2 Front Loaded Squat Variations Every Lifter Needs More Of

How often are you programming front loaded squat variations?

The back squat, a.k.a what many refer to as the king of all exercises, is often discussed as an exercise that everyone should be able to perform. For some, the ability to squat is viewed similarly to being able to crawl as a baby — who else has seen that meme of the baby sitting in the ass to grass to squat? 

For some lifters, the back squat comes easy, but for some of us we have to work at it constantly, and it can be incredibly frustrating at times. Sure, a lot of us can eventually work into positions and squat just fine, but how often do you have squat days that feel amazing across the board? You know, when nothing feels off whatsoever.

This quarantine, I vowed to improve a lot aspects of my fitness that had been neglected over the last few years of training — one of these areas was comfort in the squat. To remedy this I started only working front loaded squats and the changes have been amazing, so I wanted to share two variations that everyone should try to implement more!

Editor’s note: This article is an op-ed. The views expressed herein and in the video are the author’s and don’t necessarily reflect the views of BarBend. Claims, assertions, opinions, and quotes have been sourced exclusively by the author.

Zercher Squat
Zercher Squat

Why Anteriorly Loaded?

Before we dive into the two squat variations below, let’s first cover why front loaded squats are so dang great. Since the load is placed on the front of the body, then three things will naturally happen as we squat:

  1. The torso will naturally fight to stay upright more, which in turn will help the core engage to a higher degree and the quads will be highly active.
  2. The hips will feel more balanced when breaking and achieving depth due to the lack of posterior load forcing a weight shift forward.
  3. Imbalances will be highlighted that may not have been present when frequently back squatting.

Look, there’s no denying that if you compete in strength sports, then you need the specificity of the back squat. However, including more anteriorly/front loaded squats are a great way to provide balance to training and to avoid building up imbalances.

On top of that, they’re challenging and can provide benefit to areas of the body and fitness that are not heavily focused on in the back squat.

1. Goblet Squat

The goblet squat is often seen as a “beginner” or a warm-up exercise, but it’s far from it. When performed with strategy it can be really useful for improving positioning in the squat, along with increasing hypertrophy, strength, and power.

Popular Variations

  • Kettlebell Goblet Squat
  • Dumbbell Goblet Squat
  • Sandbag Goblet Squat

Ways to Make Them Harder

Below are three ways to program goblet squats to facilitate particular adaptations 

  • Hypertrophy: Add a 1/2 rep. A great way to increase time under tension with this exercise is to perform a 1 1/2 rep variation.
  • Strength: Use tempo. Strength is control and by using a tempo and pauses in the goblet, you can improve both mechanical and positional strength.
    • Goblet Squat x 8 (4110 tempo)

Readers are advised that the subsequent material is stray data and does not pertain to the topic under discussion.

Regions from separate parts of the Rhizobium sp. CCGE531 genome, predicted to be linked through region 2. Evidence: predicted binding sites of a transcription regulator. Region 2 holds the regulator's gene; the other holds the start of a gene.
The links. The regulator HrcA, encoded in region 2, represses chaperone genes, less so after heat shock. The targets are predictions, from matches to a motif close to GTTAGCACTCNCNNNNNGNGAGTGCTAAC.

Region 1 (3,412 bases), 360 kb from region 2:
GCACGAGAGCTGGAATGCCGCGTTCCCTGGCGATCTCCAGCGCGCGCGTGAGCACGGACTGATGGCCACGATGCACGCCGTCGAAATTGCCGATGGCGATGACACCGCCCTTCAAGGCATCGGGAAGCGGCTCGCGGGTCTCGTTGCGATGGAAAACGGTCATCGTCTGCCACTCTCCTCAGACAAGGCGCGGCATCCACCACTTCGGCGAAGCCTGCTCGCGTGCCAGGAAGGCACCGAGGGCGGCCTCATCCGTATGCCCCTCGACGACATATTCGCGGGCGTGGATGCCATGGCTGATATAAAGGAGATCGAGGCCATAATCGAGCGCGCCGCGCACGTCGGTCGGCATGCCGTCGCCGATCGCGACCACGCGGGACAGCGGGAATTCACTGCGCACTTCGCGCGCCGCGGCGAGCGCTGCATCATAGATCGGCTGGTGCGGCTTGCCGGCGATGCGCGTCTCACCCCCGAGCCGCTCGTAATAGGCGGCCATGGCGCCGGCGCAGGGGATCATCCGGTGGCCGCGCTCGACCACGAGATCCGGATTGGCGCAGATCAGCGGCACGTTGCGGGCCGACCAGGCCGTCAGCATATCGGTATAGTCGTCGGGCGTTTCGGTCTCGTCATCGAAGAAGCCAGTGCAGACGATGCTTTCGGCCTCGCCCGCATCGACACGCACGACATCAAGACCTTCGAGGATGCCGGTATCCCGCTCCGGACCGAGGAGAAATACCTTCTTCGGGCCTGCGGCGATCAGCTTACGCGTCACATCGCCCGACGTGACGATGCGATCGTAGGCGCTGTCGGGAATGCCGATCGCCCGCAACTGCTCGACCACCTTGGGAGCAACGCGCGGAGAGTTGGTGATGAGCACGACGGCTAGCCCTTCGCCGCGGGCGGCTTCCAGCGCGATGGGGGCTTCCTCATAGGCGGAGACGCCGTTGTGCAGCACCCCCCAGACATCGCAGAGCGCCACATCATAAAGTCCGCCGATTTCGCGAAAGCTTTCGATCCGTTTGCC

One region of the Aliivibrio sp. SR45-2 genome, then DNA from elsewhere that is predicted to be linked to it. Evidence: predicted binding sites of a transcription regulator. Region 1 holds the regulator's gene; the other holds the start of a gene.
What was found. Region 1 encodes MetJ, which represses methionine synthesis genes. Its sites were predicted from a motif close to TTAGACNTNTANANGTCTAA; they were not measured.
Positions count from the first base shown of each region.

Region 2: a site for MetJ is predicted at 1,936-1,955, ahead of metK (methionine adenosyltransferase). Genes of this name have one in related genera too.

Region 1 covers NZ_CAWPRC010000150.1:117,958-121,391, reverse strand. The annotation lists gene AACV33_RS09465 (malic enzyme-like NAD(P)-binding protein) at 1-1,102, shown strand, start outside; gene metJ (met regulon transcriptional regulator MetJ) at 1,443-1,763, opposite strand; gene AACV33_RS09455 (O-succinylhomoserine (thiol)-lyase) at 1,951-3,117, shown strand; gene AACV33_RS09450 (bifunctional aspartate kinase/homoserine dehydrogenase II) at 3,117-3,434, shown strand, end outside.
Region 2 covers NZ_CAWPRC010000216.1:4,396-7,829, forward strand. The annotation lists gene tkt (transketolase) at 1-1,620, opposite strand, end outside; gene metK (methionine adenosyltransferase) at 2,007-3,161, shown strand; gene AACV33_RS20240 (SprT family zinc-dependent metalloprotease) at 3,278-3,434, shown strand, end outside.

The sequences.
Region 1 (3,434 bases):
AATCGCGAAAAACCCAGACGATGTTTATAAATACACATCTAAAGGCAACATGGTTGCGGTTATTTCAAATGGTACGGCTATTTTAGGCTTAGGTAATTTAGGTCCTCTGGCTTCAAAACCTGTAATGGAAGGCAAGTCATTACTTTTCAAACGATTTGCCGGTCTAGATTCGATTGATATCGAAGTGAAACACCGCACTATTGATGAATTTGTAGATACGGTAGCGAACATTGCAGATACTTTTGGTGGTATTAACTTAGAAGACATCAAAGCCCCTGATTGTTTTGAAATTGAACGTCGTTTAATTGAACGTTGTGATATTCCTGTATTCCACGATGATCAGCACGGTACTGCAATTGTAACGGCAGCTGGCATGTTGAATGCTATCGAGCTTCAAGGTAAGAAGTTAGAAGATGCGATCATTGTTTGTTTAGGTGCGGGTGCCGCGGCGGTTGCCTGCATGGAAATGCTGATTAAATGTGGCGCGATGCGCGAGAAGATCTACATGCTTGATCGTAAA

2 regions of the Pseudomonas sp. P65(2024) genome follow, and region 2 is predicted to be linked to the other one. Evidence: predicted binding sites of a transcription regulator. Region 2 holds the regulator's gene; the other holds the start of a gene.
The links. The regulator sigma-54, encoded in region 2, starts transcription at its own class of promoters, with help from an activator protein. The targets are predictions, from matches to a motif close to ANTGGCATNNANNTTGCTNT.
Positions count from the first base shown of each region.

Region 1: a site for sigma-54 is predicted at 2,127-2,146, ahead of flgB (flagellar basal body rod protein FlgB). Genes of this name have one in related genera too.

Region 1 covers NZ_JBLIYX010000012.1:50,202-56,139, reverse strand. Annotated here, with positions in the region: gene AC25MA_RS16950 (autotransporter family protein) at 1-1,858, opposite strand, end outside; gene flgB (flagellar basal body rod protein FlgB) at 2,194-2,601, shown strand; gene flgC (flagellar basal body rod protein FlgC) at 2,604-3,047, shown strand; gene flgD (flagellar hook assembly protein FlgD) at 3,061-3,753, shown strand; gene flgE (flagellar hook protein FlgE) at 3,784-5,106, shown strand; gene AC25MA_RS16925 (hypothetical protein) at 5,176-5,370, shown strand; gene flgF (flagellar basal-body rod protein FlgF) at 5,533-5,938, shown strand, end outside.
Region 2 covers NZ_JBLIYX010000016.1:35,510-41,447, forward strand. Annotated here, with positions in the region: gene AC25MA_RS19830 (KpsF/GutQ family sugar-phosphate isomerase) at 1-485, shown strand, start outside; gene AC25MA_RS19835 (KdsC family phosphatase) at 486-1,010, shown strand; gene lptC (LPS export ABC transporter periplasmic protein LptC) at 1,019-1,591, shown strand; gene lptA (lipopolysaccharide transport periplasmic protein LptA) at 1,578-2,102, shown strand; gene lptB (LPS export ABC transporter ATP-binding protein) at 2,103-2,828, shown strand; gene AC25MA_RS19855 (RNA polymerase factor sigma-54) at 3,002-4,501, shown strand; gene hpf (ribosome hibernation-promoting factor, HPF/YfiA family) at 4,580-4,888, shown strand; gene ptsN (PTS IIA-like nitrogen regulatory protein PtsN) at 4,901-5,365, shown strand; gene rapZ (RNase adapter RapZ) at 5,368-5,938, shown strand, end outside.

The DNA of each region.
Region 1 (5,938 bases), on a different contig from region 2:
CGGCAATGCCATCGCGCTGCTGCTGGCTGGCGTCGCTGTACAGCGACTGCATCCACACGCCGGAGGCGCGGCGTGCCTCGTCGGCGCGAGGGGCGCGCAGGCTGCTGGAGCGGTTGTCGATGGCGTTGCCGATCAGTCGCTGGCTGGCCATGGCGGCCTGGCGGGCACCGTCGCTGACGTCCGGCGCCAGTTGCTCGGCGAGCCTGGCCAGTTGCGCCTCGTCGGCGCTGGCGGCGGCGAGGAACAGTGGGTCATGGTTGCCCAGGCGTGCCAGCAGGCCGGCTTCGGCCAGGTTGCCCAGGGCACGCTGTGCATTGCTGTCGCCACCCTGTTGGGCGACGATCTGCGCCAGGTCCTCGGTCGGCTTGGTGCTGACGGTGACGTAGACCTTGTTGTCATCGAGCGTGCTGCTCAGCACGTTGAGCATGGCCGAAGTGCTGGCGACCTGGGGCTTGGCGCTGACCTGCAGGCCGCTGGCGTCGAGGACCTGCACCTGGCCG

• Power: Try post-activation potentiation. The goblet squat could be used in a PAP training style by coupling a heavy goblet squat with something like a tuck jump.
    • A1. Heavy Goblet Squat x 3 reps
      • Rest: 60-90 seconds
    • A2. Tuck Jump x 5 reps

2. Zercher Squat

The Zercher squat can seem like an intimidating exercise at first. However, once the unique loading style is acclimated to, it can become an amazing exercise for strengthening the quads, glutes, core, and mechanics of the squat.

For Zercher newbies, I’d highly suggest rocking a long sleeve shirt for the first few training sessions to avoid the knurling digging into the arms.

Popular Variations

There are a lot of ways to program and modify this exercise. For example, you can modify the implement being held or the squat style being performed to cater to your goals or needs.

  • Zercher Split Squat
    • Front foot elevated
    • Back Foot elevated
  • Zercher Lunge
  • Sandbag Zercher Squat
  • Dumbbell Zercher Squat

Ways to Make Them Harder

Interested in making a tough exercise tougher? Try adding accommodating resistance to make this exercise even more brutal.

  • Strength/Power: Add accommodating resistance. By using chain and bands, your Zercher squat intensity will be taken to another level, but be forewarned — keep the accommodating resistance lighter!

Wrapping Up

If you are back squatting 24/7, then you could be leaving gains on the table. Try adding a block in the off-season to only pursue and improve on front loaded squats and watch your numbers and body thank you!

Feature image from Pressmaster/Shutterstock

Jake Boly

Jake Boly

Jake holds a Master’s in Sports Science and a Bachelor’s in Exercise Science. Currently, Jake serves as the Fitness and Training Editor at BarBend. He’s a Certified Strength and Conditioning Specialist (CSCS) and has spoken at state conferences on the topics of writing in the fitness industry and building a brand.

As of right now, Jake has published over 1,300 articles related to strength athletes and sports. Articles about powerlifting concepts, advanced strength & conditioning methods, and topics that sit atop a strong science foundation are Jake’s bread-and-butter.

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